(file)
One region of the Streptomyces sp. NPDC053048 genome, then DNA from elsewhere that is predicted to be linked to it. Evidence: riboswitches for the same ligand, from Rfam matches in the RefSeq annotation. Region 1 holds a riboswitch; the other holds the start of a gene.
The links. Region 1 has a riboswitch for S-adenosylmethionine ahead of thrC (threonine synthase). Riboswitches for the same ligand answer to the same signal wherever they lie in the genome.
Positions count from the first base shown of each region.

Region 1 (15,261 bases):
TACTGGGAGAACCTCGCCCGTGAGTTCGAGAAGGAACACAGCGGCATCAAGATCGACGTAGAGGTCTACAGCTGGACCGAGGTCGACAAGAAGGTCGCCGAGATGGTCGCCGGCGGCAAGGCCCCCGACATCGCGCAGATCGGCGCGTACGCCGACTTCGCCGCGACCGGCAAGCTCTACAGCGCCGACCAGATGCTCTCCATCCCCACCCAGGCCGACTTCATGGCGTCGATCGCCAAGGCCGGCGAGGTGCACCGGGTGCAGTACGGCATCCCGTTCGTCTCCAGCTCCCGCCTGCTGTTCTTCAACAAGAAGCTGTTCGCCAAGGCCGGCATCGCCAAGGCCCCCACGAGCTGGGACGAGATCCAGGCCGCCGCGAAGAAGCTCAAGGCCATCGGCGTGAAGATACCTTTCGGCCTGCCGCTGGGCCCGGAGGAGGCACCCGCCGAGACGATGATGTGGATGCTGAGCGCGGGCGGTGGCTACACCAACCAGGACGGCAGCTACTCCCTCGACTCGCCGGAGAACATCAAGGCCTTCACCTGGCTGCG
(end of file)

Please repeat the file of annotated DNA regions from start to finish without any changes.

One region of the Streptomyces sp. NPDC053048 genome, then DNA from elsewhere that is predicted to be linked to it. Evidence: riboswitches for the same ligand, from Rfam matches in the RefSeq annotation. Region 1 holds a riboswitch; the other holds the start of a gene.
The links. Region 1 has a riboswitch for S-adenosylmethionine ahead of thrC (threonine synthase). Riboswitches for the same ligand answer to the same signal wherever they lie in the genome.
Positions count from the first base shown of each region.

Region 1 (15,261 bases):
TACTGGGAGAACCTCGCCCGTGAGTTCGAGAAGGAACACAGCGGCATCAAGATCGACGTAGAGGTCTACAGCTGGACCGAGGTCGACAAGAAGGTCGCCGAGATGGTCGCCGGCGGCAAGGCCCCCGACATCGCGCAGATCGGCGCGTACGCCGACTTCGCCGCGACCGGCAAGCTCTACAGCGCCGACCAGATGCTCTCCATCCCCACCCAGGCCGACTTCATGGCGTCGATCGCCAAGGCCGGCGAGGTGCACCGGGTGCAGTACGGCATCCCGTTCGTCTCCAGCTCCCGCCTGCTGTTCTTCAACAAGAAGCTGTTCGCCAAGGCCGGCATCGCCAAGGCCCCCACGAGCTGGGACGAGATCCAGGCCGCCGCGAAGAAGCTCAAGGCCATCGGCGTGAAGATACCTTTCGGCCTGCCGCTGGGCCCGGAGGAGGCACCCGCCGAGACGATGATGTGGATGCTGAGCGCGGGCGGTGGCTACACCAACCAGGACGGCAGCTACTCCCTCGACTCGCCGGAGAACATCAAGGCCTTCACCTGGCTGCG